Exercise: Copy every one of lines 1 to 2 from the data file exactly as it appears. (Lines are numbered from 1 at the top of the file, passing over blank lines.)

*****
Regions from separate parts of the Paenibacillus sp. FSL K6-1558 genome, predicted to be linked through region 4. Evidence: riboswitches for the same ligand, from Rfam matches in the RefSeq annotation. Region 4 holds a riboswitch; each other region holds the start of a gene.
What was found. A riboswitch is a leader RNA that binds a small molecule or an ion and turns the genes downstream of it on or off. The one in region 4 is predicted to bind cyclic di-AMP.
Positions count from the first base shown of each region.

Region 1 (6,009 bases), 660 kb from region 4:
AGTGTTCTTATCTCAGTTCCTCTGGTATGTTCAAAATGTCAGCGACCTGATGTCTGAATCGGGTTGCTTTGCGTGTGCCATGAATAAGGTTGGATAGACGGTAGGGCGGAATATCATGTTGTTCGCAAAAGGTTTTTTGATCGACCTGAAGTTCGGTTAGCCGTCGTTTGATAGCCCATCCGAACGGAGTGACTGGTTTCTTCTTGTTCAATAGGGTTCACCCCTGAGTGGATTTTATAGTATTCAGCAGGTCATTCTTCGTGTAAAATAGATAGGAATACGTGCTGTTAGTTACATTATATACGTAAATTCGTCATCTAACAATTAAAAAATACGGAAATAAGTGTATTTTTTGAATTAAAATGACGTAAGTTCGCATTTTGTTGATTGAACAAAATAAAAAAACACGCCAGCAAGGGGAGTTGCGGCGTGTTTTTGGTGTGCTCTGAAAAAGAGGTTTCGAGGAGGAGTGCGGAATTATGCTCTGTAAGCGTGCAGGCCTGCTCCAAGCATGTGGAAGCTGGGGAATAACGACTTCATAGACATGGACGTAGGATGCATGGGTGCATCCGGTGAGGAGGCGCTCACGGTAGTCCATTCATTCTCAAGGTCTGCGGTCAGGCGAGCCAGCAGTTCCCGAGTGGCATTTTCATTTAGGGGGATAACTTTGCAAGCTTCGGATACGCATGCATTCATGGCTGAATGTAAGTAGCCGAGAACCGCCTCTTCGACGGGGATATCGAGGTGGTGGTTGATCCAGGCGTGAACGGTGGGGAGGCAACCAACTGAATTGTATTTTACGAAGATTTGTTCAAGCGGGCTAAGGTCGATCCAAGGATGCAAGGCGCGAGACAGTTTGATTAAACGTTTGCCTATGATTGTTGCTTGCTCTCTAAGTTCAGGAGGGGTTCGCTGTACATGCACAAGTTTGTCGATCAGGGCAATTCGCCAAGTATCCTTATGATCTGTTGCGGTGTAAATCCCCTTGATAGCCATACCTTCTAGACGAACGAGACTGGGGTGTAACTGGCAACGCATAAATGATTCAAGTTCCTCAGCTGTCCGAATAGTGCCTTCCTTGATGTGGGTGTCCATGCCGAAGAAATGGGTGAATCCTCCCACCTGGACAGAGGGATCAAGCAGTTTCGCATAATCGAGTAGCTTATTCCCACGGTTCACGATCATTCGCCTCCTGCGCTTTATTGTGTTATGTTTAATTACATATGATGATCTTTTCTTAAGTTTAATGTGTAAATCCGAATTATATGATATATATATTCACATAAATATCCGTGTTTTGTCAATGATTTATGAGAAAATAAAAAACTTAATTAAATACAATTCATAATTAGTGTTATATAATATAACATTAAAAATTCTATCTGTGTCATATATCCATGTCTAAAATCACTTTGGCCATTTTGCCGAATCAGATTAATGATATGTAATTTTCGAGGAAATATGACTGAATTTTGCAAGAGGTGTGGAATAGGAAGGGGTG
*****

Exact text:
Regions from separate parts of the Paenibacillus sp. FSL K6-1558 genome, predicted to be linked through region 4. Evidence: riboswitches for the same ligand, from Rfam matches in the RefSeq annotation. Region 4 holds a riboswitch; each other region holds the start of a gene.
What was found. A riboswitch is a leader RNA that binds a small molecule or an ion and turns the genes downstream of it on or off. The one in region 4 is predicted to bind cyclic di-AMP.